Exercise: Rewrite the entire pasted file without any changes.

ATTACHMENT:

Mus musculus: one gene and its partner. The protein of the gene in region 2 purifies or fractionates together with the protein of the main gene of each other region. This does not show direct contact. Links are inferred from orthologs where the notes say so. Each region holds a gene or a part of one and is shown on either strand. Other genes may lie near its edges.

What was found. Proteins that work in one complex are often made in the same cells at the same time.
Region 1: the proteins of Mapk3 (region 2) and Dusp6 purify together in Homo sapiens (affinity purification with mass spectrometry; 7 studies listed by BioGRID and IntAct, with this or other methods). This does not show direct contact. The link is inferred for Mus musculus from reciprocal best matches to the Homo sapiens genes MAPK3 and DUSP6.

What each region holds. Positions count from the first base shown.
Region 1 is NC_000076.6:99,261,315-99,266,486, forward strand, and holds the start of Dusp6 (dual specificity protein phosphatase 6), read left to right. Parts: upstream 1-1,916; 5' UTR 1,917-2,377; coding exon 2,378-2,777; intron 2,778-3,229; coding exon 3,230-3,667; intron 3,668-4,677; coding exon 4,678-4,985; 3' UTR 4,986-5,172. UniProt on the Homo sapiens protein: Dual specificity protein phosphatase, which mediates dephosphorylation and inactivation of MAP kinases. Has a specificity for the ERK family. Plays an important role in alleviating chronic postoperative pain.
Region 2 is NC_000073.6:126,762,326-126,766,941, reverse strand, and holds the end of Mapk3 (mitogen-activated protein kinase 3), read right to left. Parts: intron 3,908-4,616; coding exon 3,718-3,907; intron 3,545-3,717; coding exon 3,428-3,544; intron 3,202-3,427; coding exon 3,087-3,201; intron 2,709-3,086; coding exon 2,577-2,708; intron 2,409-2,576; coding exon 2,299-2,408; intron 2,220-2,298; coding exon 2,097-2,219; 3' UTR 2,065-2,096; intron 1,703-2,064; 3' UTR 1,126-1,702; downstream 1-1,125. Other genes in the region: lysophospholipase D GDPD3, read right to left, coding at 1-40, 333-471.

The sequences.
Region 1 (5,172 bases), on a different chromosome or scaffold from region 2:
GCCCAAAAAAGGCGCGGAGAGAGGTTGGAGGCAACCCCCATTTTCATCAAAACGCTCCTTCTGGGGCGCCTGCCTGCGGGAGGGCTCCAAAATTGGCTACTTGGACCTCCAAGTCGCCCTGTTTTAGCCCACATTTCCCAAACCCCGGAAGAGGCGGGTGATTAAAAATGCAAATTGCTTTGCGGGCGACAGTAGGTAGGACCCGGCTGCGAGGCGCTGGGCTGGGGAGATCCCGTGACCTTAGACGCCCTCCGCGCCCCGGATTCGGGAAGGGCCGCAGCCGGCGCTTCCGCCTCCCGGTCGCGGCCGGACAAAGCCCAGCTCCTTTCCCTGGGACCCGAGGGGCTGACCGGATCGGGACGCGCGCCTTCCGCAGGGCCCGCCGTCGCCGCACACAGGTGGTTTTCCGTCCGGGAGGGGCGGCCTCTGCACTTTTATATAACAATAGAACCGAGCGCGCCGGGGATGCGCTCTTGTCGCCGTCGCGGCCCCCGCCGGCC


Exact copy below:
Mus musculus: one gene and its partner. The protein of the gene in region 2 purifies or fractionates together with the protein of the main gene of each other region. This does not show direct contact. Links are inferred from orthologs where the notes say so. Each region holds a gene or a part of one and is shown on either strand. Other genes may lie near its edges.

What was found. Proteins that work in one complex are often made in the same cells at the same time.
Region 1: the proteins of Mapk3 (region 2) and Dusp6 purify together in Homo sapiens (affinity purification with mass spectrometry; 7 studies listed by BioGRID and IntAct, with this or other methods). This does not show direct contact. The link is inferred for Mus musculus from reciprocal best matches to the Homo sapiens genes MAPK3 and DUSP6.

What each region holds. Positions count from the first base shown.
Region 1 is NC_000076.6:99,261,315-99,266,486, forward strand, and holds the start of Dusp6 (dual specificity protein phosphatase 6), read left to right. Parts: upstream 1-1,916; 5' UTR 1,917-2,377; coding exon 2,378-2,777; intron 2,778-3,229; coding exon 3,230-3,667; intron 3,668-4,677; coding exon 4,678-4,985; 3' UTR 4,986-5,172. UniProt on the Homo sapiens protein: Dual specificity protein phosphatase, which mediates dephosphorylation and inactivation of MAP kinases. Has a specificity for the ERK family. Plays an important role in alleviating chronic postoperative pain.
Region 2 is NC_000073.6:126,762,326-126,766,941, reverse strand, and holds the end of Mapk3 (mitogen-activated protein kinase 3), read right to left. Parts: intron 3,908-4,616; coding exon 3,718-3,907; intron 3,545-3,717; coding exon 3,428-3,544; intron 3,202-3,427; coding exon 3,087-3,201; intron 2,709-3,086; coding exon 2,577-2,708; intron 2,409-2,576; coding exon 2,299-2,408; intron 2,220-2,298; coding exon 2,097-2,219; 3' UTR 2,065-2,096; intron 1,703-2,064; 3' UTR 1,126-1,702; downstream 1-1,125. Other genes in the region: lysophospholipase D GDPD3, read right to left, coding at 1-40, 333-471.

The sequences.
Region 1 (5,172 bases), on a different chromosome or scaffold from region 2:
GCCCAAAAAAGGCGCGGAGAGAGGTTGGAGGCAACCCCCATTTTCATCAAAACGCTCCTTCTGGGGCGCCTGCCTGCGGGAGGGCTCCAAAATTGGCTACTTGGACCTCCAAGTCGCCCTGTTTTAGCCCACATTTCCCAAACCCCGGAAGAGGCGGGTGATTAAAAATGCAAATTGCTTTGCGGGCGACAGTAGGTAGGACCCGGCTGCGAGGCGCTGGGCTGGGGAGATCCCGTGACCTTAGACGCCCTCCGCGCCCCGGATTCGGGAAGGGCCGCAGCCGGCGCTTCCGCCTCCCGGTCGCGGCCGGACAAAGCCCAGCTCCTTTCCCTGGGACCCGAGGGGCTGACCGGATCGGGACGCGCGCCTTCCGCAGGGCCCGCCGTCGCCGCACACAGGTGGTTTTCCGTCCGGGAGGGGCGGCCTCTGCACTTTTATATAACAATAGAACCGAGCGCGCCGGGGATGCGCTCTTGTCGCCGTCGCGGCCCCCGCCGGCC